Whistle blowers: Saints of secular culture [Book Review]
Journal of Business Ethics 39 (4):391 - 399 (2002)
Neither the corporate view of whistle blowers as tattle-tales and traitors, nor the more sympathethic understanding of them as tragic heroes battling corrupt or abused systems captures what is at stake in whistle blowing at its most distinctive. The courage, determination and sacrifice of the most ardent whistle blowers suggests that they only begin to be appreciated when they are seen as the saints of secular culture. Although some whistle blowers may be attempting to deflect attention from their own deficiencies and others may be disgruntled employees, the most serious instances involve a level of moral sensitivity that approaches religious proportions that are baffling for a culture that has dispensed with sainthood.
|Keywords||Philosophy Ethics Business Education Economic Growth Management|
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Citations of this work BETA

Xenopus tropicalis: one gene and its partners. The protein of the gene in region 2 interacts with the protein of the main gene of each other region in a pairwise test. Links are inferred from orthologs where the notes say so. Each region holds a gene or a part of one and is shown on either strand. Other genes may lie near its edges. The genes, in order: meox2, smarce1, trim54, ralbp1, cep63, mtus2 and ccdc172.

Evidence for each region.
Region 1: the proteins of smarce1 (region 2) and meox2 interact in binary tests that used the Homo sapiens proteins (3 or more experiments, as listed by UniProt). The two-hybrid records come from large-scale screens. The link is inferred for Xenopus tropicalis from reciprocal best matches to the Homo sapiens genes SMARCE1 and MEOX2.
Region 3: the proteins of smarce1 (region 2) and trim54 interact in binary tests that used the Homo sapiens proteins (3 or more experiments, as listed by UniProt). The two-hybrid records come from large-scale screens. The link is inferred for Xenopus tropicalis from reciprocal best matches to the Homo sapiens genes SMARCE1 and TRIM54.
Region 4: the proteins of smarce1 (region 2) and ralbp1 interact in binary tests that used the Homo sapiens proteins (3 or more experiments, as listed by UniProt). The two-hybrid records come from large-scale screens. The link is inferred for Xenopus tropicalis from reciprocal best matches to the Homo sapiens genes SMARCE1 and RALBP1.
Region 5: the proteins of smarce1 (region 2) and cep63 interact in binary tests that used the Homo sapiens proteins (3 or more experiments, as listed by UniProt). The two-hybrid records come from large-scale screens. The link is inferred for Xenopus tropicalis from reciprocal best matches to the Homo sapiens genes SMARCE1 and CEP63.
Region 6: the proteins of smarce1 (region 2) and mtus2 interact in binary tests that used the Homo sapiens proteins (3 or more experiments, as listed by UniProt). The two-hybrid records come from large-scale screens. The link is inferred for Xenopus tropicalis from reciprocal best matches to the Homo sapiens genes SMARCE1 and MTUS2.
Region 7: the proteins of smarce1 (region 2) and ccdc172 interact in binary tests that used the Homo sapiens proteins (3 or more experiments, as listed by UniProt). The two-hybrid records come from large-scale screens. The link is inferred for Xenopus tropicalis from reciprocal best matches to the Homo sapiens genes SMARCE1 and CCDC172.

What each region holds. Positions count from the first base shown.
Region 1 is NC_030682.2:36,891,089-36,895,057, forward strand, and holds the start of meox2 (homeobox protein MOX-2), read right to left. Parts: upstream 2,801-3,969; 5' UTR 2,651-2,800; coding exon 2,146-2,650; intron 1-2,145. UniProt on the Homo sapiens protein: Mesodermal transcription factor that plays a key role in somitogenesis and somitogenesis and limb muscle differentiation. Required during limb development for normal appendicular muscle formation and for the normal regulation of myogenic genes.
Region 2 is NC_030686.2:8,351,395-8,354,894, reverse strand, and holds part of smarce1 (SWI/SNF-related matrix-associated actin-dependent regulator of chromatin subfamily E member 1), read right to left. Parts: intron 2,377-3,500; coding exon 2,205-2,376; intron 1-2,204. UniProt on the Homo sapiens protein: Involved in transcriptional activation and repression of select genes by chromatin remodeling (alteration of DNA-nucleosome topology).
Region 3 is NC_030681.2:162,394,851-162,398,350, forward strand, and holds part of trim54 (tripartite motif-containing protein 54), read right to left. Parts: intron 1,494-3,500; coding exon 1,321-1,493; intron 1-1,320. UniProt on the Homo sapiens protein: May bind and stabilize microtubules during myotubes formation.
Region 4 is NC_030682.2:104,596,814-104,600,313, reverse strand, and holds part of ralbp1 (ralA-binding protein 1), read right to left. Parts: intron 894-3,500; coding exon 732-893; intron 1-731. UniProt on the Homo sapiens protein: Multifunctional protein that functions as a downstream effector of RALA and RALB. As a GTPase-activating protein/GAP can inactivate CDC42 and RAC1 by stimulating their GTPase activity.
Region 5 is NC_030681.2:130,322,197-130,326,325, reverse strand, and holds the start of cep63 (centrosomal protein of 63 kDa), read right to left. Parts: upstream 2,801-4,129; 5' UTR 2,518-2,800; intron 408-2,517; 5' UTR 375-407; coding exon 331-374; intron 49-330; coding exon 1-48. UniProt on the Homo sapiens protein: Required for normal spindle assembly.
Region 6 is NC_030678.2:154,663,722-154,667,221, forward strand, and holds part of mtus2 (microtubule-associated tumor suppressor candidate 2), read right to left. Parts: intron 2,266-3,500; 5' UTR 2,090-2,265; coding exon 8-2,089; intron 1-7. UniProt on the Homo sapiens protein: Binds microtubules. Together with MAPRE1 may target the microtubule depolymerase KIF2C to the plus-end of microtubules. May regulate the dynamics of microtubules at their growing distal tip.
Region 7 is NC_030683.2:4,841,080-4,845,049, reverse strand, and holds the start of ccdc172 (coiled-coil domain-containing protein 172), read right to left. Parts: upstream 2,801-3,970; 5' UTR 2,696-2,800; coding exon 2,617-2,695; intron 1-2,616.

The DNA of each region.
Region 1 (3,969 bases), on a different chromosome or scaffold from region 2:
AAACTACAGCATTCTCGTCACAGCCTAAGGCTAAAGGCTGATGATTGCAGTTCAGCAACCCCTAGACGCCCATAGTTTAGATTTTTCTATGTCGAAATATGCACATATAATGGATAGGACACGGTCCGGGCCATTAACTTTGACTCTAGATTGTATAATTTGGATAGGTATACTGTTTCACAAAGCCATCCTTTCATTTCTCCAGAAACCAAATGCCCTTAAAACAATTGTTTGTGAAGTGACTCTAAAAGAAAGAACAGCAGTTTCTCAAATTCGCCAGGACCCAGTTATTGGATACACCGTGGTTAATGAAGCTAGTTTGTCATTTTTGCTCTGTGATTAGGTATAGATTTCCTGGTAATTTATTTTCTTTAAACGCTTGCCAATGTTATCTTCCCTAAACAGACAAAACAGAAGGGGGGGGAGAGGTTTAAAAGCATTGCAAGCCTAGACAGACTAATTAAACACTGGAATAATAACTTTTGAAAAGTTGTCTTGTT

Facing Ethical Challenges in the Workplace: Conceptualizing and Measuring Professional Moral Courage.E. Sekerka Leslie, P. Bagozzi Richard & Charnigo Richard - 2009 - Journal of Business Ethics 89 (4):565-579.
The Effects of Contextual and Wrongdoing Attributes on Organizational Employees' Whistleblowing Intentions Following Fraud.Shani N. Robinson, Jesse C. Robertson & Mary B. Curtis - 2012 - Journal of Business Ethics 106 (2):213-227.
Wrongdoing by Consultants: An Examination of Employees' Reporting Intentions. [REVIEW]Susan Ayers & Steven E. Kaplan - 2004 - Journal of Business Ethics 57 (2):121 - 137.
Value Orientations as Determinants of Preference for External and Anonymous Whistleblowing.Dilek Zamantili Nayir & Christian Herzig - 2012 - Journal of Business Ethics 107 (2):197-213.
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